Posted Wednesday, Oct. 31, 2012, at 12:59 PM
Photo by NASA via Getty Images
During a congressional briefing last month, representatives from the University Corporation for Atmospheric Research, which represents nearly 80 American universities, urged the creation of a U.S. weather commission. Such a commission, the meteorologists say, would help Congress identify spending priorities, call attention to problems, and help minimize the economic and human toll from major weather events. (Like, say, Hurricane Sandy.) It would also help the disparate organizations that make up the weather community—like universities, private companies, and government agencies—better communicate with one another.
UCAR hopes that the weather commission will be established in 2013 (though surely it depends at least in part on Election Day results). Certainly this week’s superstorm has reminded both politicians and laymen the importance of preparedness for major weather events, even as there are problems within the forecasting system. As the New York Times reported in the run-up to Sandy, after “years of mismanagement, lack of financing and delays in launching replacements,” U.S. weather satellites are “dying”—and as soon as 2017, we may even face a year or more without satellite coverage. Furthermore, Jason Samenow wrote on the Washington Post’s Capital Weather Gang last month, “the U.S. is lagging the Europeans in numerical weather prediction and the computing resources necessary to improve forecasts.” Given all the chatter about whether Sandy and other weather monsters are related to climate change, that is particularly disconcerting.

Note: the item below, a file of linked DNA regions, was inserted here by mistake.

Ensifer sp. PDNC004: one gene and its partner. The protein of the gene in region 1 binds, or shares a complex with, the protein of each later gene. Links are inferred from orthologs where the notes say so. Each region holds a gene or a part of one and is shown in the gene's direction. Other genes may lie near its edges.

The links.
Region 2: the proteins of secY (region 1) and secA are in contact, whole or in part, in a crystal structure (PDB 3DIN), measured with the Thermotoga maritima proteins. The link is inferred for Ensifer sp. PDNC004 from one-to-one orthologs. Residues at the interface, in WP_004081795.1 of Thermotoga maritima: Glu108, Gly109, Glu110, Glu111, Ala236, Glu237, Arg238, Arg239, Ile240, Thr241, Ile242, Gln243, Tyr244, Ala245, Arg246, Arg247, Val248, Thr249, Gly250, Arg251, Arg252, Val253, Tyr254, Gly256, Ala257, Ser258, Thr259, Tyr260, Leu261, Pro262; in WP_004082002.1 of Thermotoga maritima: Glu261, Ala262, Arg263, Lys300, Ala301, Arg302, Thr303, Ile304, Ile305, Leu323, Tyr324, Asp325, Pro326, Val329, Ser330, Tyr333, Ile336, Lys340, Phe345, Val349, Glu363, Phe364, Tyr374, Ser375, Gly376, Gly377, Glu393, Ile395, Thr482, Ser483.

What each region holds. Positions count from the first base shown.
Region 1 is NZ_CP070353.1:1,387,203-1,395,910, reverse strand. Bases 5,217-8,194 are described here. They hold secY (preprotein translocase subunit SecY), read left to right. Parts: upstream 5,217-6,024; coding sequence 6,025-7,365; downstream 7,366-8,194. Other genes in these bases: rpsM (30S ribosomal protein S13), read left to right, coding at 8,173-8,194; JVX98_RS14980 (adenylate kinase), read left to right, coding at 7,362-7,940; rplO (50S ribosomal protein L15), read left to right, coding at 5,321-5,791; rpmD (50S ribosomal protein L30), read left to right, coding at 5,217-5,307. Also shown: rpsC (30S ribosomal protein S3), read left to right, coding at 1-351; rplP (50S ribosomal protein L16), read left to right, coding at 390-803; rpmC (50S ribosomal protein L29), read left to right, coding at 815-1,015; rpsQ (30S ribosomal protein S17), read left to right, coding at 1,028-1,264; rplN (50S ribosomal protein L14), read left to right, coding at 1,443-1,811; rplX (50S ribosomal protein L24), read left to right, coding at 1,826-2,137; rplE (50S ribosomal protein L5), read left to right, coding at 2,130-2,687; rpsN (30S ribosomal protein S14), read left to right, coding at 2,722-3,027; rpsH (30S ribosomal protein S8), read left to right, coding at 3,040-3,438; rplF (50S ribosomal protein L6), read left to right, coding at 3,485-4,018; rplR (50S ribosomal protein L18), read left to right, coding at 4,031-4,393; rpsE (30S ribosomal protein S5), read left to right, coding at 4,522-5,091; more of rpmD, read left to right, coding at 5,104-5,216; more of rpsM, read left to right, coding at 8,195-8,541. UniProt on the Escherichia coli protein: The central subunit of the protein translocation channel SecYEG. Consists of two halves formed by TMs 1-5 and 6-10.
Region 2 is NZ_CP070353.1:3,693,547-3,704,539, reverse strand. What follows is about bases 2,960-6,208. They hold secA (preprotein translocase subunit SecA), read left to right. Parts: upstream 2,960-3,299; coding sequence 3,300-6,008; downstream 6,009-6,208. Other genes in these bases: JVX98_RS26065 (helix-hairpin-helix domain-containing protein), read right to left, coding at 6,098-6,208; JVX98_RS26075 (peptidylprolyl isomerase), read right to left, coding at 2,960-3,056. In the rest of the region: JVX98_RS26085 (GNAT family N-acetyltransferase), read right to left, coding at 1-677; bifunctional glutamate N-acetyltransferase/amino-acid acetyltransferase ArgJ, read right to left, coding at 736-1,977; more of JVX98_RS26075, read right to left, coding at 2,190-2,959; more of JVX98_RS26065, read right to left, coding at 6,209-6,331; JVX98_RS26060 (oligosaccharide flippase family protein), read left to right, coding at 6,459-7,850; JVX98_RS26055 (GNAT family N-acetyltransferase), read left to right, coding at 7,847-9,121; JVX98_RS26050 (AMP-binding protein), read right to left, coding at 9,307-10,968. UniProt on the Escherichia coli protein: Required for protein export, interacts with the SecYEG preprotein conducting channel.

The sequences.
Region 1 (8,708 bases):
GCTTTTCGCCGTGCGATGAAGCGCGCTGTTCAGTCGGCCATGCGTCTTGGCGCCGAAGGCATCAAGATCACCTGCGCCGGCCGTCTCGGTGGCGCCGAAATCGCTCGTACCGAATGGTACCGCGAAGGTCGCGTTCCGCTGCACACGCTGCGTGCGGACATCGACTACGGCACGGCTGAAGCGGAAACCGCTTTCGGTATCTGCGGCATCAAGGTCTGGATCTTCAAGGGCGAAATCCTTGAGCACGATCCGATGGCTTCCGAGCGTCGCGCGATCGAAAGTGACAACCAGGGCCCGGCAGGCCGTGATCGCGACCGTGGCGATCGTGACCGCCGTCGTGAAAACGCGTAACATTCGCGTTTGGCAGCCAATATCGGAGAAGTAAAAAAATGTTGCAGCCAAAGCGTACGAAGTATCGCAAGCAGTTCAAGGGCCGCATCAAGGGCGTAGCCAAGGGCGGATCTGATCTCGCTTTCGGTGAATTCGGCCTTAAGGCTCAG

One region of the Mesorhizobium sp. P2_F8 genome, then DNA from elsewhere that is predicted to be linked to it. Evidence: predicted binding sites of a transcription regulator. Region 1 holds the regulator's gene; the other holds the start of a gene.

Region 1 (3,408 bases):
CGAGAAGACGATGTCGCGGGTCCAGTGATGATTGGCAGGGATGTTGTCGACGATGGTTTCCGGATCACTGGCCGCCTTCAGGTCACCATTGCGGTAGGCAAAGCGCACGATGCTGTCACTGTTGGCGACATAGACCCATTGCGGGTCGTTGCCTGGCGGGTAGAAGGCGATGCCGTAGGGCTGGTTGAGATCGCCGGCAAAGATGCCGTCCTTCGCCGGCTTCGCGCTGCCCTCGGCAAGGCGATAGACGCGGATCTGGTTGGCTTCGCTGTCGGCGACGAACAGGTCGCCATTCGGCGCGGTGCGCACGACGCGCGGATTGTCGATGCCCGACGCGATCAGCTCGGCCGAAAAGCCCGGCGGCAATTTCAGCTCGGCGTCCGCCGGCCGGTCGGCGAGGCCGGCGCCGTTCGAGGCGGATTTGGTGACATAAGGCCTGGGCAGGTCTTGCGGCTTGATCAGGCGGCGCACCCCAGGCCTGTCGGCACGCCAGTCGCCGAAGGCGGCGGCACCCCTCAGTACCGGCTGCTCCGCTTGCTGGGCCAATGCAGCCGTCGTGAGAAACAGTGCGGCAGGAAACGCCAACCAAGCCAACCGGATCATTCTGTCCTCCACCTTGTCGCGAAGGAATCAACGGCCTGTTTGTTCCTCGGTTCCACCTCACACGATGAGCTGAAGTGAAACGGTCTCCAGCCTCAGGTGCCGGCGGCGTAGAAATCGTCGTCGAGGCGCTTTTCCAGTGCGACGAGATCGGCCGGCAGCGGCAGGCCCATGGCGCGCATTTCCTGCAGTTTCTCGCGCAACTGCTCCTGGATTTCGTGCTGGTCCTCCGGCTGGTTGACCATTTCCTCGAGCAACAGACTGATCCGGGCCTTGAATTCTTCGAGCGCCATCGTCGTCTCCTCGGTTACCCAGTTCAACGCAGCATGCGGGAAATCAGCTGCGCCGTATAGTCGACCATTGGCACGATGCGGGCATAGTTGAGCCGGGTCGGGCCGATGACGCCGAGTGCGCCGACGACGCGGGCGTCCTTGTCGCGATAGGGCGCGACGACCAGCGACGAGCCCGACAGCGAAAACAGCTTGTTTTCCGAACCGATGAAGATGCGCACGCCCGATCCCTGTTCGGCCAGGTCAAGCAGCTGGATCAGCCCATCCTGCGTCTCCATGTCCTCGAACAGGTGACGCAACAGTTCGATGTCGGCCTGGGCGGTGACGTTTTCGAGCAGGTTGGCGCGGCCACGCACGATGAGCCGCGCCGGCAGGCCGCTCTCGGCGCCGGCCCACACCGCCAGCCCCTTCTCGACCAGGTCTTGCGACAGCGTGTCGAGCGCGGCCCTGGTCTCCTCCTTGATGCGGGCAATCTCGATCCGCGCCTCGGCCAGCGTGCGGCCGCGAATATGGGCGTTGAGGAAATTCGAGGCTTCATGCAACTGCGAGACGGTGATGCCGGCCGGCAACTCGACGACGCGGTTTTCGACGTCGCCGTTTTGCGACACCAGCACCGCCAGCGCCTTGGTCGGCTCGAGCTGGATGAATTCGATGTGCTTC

So will Hurricane Sandy help make the case for a commission?
In an email, Thomas Bogdan, the president of UCAR, said that an in-place weather commission might not necessarily have changed anything about Hurricane Sandy. But, he adds, “A commission could examine the weather community’s handling of Sandy and weigh in on what went well and what needs to be improved in order to better safeguard vulnerable communities and critical infrastructure from the next major storm.” Events like Sandy “demonstrate the extent to which our nation is vulnerable to weather events and the need to better coordinate our research and forecasting work to make our country more resilient to such events.”
However, he cautions against focusing too much on the big storms: “[E]ven day-to-day variations in the weather have an annual estimated economic impact of nearly $500 billion each year.”